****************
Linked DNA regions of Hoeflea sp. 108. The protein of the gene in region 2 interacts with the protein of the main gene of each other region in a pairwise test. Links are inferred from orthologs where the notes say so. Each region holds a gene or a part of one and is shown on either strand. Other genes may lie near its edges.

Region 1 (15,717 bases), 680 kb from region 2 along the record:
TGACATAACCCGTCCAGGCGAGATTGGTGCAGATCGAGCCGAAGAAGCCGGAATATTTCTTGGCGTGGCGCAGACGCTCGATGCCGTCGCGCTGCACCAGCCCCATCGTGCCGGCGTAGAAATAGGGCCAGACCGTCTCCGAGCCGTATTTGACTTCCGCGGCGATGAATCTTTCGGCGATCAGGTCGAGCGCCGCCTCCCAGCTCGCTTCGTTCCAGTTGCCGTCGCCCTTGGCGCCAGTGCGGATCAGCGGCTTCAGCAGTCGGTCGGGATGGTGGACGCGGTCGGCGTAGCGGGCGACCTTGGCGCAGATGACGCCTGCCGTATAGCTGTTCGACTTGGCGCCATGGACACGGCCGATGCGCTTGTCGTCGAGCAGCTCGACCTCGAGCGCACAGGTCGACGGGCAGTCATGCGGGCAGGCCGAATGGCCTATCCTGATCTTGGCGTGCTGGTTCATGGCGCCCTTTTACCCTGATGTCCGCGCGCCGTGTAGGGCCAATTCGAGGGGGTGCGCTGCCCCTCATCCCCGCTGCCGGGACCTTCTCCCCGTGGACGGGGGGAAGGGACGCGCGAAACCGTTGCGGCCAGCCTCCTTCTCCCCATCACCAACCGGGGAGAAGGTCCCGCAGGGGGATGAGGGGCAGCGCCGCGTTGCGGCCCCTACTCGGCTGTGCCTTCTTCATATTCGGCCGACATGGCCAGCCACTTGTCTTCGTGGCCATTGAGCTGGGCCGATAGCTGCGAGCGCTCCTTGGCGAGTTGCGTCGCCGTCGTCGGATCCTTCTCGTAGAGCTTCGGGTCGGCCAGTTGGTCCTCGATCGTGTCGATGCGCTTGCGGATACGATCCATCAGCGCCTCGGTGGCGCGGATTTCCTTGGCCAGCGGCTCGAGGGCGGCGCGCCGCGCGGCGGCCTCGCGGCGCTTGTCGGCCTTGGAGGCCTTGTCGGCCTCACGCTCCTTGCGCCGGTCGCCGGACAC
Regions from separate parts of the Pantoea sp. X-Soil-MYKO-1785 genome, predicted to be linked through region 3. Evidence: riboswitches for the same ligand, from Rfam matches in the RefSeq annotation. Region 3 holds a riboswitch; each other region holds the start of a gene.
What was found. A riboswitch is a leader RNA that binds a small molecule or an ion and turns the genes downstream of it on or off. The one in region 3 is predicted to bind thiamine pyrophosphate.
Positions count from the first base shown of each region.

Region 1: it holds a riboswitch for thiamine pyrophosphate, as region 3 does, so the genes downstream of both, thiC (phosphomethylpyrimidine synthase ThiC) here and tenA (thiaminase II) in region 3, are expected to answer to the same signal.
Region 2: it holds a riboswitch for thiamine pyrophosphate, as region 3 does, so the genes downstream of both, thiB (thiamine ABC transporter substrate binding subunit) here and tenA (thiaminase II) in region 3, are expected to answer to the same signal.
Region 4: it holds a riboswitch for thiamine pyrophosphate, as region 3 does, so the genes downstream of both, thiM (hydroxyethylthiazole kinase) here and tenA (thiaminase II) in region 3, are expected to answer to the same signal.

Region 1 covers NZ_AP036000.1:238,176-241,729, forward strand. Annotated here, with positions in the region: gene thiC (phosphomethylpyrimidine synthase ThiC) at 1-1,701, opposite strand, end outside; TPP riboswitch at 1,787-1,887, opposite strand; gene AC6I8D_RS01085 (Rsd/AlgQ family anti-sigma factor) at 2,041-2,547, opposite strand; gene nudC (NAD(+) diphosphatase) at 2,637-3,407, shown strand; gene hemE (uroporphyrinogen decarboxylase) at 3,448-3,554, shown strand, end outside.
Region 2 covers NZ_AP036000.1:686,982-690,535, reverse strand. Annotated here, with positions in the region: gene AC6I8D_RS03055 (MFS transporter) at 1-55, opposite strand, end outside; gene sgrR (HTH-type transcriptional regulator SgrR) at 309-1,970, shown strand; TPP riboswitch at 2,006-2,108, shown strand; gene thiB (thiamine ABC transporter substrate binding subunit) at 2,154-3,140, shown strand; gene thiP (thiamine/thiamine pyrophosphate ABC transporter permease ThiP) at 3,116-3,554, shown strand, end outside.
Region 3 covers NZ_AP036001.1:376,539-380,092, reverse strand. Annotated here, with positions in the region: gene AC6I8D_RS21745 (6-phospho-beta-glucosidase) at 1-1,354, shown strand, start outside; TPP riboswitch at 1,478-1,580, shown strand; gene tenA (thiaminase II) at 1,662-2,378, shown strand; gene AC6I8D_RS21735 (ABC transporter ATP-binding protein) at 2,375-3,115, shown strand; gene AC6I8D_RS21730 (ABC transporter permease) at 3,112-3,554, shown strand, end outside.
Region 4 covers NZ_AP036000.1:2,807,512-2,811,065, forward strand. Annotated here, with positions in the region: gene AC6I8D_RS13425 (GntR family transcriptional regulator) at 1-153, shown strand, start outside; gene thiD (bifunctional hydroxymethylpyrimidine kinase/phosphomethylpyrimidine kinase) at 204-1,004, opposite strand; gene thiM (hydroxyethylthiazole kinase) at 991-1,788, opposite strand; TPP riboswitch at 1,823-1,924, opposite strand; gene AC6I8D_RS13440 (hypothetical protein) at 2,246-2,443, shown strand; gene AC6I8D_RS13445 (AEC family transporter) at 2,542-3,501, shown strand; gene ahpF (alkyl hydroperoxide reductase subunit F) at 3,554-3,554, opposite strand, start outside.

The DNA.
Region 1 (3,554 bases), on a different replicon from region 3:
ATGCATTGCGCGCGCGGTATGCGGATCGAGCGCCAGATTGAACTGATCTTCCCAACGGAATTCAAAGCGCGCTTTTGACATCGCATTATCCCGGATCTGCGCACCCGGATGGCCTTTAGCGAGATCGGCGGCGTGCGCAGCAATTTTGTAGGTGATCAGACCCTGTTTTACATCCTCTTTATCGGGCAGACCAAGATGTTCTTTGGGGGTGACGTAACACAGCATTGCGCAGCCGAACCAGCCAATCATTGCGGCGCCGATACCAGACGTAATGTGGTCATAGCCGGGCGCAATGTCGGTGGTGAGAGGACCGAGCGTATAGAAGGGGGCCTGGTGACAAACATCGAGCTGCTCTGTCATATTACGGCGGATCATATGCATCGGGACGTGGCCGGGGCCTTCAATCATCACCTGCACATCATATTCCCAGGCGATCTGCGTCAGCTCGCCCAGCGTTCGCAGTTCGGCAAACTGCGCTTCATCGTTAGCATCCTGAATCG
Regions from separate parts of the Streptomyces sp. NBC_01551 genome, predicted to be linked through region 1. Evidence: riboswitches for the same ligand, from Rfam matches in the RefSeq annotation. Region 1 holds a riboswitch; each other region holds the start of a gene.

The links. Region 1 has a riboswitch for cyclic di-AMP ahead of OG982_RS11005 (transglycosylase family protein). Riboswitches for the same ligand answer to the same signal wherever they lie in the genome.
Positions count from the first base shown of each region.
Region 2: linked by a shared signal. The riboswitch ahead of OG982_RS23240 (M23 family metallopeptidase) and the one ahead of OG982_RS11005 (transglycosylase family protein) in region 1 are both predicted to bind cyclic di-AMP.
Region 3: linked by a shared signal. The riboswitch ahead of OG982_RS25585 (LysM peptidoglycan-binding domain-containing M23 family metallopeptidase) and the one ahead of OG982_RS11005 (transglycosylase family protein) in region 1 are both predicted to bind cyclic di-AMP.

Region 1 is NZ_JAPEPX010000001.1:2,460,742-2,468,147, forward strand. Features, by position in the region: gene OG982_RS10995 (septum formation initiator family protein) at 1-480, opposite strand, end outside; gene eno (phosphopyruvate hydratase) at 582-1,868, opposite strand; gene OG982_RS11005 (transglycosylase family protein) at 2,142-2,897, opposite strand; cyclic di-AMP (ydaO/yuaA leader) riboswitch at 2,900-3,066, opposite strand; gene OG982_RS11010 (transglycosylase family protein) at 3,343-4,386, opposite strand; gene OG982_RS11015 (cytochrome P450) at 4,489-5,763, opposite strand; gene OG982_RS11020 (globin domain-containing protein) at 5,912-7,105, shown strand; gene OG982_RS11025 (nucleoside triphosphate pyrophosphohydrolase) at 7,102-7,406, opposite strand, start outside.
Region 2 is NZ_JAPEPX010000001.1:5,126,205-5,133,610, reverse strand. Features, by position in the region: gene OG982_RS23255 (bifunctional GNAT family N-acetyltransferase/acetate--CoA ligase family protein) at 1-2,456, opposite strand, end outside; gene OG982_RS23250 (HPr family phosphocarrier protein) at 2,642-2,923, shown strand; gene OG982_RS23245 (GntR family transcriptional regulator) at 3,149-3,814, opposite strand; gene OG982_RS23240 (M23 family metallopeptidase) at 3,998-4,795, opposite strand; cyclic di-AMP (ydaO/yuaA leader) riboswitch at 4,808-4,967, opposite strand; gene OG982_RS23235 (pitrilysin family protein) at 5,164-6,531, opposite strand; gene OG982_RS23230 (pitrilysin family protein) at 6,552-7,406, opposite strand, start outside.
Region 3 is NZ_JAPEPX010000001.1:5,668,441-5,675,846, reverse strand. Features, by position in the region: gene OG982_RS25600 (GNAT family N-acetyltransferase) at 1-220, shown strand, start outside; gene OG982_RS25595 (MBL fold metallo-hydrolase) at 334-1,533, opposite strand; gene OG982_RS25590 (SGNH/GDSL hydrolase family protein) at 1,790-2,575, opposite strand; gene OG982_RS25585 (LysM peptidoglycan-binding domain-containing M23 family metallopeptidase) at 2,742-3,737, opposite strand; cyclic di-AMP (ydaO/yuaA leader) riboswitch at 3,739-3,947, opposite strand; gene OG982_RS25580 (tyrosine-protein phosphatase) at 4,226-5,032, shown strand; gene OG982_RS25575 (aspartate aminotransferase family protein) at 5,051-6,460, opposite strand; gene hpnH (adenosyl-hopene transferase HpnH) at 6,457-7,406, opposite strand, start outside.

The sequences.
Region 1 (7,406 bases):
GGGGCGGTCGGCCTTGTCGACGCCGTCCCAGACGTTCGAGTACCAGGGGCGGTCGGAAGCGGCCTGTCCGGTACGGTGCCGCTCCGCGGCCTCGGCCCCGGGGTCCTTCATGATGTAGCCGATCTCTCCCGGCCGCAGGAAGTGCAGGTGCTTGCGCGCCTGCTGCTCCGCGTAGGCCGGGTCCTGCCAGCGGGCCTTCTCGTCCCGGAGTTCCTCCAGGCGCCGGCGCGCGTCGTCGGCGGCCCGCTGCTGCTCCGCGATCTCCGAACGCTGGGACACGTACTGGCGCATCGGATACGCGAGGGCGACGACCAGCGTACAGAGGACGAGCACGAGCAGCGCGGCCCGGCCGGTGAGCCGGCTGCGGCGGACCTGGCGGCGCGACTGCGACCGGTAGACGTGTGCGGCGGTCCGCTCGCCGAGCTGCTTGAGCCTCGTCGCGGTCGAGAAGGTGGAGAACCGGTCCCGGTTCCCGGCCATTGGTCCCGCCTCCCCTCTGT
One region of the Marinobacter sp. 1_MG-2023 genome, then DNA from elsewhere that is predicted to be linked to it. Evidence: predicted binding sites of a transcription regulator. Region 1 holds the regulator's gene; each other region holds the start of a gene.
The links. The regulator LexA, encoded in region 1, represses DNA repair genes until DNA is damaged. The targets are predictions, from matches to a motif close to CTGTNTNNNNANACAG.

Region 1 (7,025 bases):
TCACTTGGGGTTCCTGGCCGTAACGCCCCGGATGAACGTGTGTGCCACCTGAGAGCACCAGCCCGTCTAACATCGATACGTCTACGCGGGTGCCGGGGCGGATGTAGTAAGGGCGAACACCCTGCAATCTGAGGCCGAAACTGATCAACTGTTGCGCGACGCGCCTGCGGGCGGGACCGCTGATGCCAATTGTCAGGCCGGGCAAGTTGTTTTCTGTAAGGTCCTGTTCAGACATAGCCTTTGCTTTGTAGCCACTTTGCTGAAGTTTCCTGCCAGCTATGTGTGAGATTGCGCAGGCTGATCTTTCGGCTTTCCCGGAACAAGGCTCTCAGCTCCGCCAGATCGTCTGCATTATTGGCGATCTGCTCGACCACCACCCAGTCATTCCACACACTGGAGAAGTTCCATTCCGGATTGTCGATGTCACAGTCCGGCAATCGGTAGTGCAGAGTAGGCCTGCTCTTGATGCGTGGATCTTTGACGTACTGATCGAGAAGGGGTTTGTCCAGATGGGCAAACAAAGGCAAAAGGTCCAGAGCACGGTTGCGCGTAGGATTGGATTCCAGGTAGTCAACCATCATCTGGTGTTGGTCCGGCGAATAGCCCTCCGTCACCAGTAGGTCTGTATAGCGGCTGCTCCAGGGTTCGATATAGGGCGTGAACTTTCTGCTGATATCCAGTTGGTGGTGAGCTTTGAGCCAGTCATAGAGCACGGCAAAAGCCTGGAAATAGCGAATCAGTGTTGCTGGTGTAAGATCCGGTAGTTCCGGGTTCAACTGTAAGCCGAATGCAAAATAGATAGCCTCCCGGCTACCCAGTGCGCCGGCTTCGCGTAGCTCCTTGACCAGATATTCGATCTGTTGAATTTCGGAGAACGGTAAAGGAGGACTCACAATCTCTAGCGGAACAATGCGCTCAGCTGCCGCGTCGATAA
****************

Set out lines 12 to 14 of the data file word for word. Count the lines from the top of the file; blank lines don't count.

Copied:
Region 3 covers NZ_AP036001.1:376,539-380,092, reverse strand. Annotated here, with positions in the region: gene AC6I8D_RS21745 (6-phospho-beta-glucosidase) at 1-1,354, shown strand, start outside; TPP riboswitch at 1,478-1,580, shown strand; gene tenA (thiaminase II) at 1,662-2,378, shown strand; gene AC6I8D_RS21735 (ABC transporter ATP-binding protein) at 2,375-3,115, shown strand; gene AC6I8D_RS21730 (ABC transporter permease) at 3,112-3,554, shown strand, end outside.
Region 4 covers NZ_AP036000.1:2,807,512-2,811,065, forward strand. Annotated here, with positions in the region: gene AC6I8D_RS13425 (GntR family transcriptional regulator) at 1-153, shown strand, start outside; gene thiD (bifunctional hydroxymethylpyrimidine kinase/phosphomethylpyrimidine kinase) at 204-1,004, opposite strand; gene thiM (hydroxyethylthiazole kinase) at 991-1,788, opposite strand; TPP riboswitch at 1,823-1,924, opposite strand; gene AC6I8D_RS13440 (hypothetical protein) at 2,246-2,443, shown strand; gene AC6I8D_RS13445 (AEC family transporter) at 2,542-3,501, shown strand; gene ahpF (alkyl hydroperoxide reductase subunit F) at 3,554-3,554, opposite strand, start outside.

The DNA.